The Runes Economy: Navigating the Booming Market of Bitcoin-Derived Tokens

After Years of Uncertainty, Cryptocurrency Exchanges Can Open Bank Accounts in Chile

After Years of Uncertainty, Cryptocurrency Exchanges Can Open Bank Accounts in ChileAfter years of court battles in Chile, a cryptocurrency exchange has managed to open a bank account in Bci, a financial institution that established a protocol to serve these businesses. The first exchange that opened a bank account with the institution was Buda, a local exchange, which satisfied the requirements of the bank in the […]

The Runes Economy: Navigating the Booming Market of Bitcoin-Derived Tokens

Cross-chain bridge RenBridge laundered $540M in hacking proceeds: Elliptic

The blockchain forensics firm said cross-chain bridges provide an "unregulated alternative" to exchanges for transferring value between blockchains.

Cross-chain bridges have been the target of more than a few hacks this year, but new data from blockchain analytics provider Elliptic alleges one has been used to launder over half a billion dollars in ill-gotten crypto assets.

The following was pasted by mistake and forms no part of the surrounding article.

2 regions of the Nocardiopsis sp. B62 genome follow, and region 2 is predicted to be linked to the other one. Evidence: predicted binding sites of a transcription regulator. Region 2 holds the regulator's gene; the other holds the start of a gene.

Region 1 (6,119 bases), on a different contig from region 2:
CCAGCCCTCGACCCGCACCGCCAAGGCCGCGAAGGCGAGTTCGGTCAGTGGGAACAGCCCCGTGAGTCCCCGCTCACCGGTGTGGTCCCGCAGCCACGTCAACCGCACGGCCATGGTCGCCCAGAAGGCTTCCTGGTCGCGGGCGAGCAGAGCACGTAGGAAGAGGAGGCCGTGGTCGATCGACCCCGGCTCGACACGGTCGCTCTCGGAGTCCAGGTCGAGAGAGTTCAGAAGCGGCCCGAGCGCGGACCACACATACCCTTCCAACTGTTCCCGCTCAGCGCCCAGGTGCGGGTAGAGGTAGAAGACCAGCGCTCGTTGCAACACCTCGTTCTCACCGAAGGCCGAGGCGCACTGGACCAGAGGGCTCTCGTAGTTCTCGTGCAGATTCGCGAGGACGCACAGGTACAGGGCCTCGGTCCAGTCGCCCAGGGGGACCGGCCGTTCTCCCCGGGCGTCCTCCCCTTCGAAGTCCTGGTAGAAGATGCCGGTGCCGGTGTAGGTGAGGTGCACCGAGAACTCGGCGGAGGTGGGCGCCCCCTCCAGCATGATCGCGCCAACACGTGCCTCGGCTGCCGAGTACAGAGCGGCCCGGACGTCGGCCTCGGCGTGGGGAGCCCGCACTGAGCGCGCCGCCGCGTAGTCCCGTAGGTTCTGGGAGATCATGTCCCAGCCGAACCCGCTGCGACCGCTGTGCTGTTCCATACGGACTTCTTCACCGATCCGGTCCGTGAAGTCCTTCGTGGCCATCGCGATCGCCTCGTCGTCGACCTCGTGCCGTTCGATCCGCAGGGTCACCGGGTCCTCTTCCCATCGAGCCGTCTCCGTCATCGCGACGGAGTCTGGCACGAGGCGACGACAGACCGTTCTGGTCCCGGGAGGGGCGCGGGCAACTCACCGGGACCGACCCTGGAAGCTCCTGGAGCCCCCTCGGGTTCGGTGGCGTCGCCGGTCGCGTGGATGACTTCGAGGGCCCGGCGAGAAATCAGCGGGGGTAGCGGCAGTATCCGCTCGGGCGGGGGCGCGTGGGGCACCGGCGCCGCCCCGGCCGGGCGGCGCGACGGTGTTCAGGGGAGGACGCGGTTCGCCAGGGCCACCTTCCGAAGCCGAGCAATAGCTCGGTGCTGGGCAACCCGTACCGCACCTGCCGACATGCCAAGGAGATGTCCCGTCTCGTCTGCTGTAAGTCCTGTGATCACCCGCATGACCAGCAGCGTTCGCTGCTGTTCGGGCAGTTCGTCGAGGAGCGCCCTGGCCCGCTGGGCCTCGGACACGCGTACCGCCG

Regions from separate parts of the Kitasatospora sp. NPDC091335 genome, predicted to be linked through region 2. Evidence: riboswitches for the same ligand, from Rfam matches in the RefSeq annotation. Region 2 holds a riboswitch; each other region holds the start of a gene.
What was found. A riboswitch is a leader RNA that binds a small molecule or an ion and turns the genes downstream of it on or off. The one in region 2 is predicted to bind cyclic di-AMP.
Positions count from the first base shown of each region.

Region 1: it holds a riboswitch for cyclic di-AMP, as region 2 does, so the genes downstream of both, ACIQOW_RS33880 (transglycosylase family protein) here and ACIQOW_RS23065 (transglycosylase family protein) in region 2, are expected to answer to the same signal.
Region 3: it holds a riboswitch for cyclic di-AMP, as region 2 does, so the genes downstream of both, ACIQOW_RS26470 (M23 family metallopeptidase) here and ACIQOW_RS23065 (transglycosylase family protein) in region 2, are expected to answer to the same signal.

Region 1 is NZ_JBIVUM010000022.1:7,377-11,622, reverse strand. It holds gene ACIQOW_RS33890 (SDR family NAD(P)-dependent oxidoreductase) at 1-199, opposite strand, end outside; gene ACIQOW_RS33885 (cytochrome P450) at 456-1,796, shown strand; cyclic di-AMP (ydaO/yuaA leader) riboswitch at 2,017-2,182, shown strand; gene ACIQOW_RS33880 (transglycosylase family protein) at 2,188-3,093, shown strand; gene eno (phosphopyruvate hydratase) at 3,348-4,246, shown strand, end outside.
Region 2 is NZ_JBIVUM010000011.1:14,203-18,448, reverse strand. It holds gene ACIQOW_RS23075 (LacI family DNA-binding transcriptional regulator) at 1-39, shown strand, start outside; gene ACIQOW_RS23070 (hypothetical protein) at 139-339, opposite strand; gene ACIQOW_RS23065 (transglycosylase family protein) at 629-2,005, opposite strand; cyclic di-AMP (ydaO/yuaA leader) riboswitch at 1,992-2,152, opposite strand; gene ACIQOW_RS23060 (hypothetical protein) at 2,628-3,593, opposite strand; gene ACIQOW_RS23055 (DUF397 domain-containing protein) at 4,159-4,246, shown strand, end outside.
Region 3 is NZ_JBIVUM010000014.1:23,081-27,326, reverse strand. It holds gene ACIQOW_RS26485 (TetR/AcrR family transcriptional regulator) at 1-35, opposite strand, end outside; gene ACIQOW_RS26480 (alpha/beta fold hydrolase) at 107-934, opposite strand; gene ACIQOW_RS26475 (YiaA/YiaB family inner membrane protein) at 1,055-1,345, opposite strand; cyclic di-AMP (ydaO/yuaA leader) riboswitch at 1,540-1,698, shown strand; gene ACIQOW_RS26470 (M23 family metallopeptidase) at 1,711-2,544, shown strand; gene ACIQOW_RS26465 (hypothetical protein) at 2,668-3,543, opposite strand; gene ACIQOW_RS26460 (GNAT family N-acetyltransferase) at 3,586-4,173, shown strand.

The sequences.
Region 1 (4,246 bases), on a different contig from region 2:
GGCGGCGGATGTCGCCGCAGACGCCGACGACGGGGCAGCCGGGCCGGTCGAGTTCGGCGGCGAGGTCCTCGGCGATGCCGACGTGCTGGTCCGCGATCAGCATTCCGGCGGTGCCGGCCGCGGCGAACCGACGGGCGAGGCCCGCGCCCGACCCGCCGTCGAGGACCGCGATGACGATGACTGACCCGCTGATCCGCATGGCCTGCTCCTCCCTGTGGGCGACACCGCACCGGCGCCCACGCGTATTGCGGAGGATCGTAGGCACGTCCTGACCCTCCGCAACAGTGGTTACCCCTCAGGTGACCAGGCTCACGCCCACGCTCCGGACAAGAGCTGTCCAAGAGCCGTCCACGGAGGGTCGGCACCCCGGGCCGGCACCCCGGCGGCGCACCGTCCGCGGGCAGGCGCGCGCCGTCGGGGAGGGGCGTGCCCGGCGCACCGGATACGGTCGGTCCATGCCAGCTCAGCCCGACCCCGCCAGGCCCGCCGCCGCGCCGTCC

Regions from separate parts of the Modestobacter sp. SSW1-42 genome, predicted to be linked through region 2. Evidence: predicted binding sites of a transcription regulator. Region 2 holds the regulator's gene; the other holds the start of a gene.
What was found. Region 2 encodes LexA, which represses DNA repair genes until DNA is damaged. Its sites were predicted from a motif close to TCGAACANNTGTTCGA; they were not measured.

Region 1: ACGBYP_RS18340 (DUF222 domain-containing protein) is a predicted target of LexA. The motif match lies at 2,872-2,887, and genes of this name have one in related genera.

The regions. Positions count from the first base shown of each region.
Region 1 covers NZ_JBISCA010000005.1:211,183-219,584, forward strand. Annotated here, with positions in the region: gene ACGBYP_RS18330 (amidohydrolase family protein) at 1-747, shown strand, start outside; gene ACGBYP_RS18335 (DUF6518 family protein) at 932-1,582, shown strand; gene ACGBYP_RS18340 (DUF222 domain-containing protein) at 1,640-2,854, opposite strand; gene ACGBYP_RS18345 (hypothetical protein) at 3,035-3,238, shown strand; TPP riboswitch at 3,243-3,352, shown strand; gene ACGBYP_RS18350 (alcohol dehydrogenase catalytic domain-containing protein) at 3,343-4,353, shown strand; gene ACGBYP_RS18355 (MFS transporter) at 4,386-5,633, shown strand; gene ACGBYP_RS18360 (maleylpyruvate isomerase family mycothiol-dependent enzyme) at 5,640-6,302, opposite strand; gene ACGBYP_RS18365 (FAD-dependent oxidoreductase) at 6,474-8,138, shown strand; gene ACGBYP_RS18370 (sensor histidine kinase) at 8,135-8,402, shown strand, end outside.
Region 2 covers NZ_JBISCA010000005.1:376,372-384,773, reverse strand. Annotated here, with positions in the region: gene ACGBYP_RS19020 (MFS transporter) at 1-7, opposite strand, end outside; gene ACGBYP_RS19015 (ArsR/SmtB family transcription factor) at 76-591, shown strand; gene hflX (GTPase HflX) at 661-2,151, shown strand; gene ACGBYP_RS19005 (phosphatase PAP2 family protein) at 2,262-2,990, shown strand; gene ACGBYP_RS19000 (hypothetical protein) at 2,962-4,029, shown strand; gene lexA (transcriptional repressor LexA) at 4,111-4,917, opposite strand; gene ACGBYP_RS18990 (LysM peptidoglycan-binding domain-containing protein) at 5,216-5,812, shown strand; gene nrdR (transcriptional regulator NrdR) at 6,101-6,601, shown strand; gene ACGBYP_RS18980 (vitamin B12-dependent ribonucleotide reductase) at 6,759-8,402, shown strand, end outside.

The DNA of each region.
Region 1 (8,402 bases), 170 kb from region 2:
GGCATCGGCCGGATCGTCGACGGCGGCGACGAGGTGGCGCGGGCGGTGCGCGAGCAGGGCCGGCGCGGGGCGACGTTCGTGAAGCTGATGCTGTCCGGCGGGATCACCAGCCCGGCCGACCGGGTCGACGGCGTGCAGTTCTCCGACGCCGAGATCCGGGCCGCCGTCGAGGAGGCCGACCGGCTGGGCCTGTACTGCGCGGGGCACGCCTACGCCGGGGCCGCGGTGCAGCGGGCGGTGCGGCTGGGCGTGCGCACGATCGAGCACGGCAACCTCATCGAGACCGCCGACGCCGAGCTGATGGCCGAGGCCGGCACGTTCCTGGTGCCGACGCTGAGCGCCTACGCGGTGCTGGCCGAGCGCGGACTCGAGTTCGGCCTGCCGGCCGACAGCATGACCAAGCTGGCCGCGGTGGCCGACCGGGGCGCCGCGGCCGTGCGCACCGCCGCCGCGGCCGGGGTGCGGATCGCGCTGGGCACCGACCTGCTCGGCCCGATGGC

According to an Aug. 10 report, crypto bridge RenBridge has facilitated the laundering of at least $540 million in proceeds of crime since 2020 through a process known as chain hopping — converting one form of cryptocurrency into another and moving it across multiple blockchains.

Elliptic said that decentralized cross-chain bridges provide “an unregulated alternative to exchanges for transferring value between blockchains.”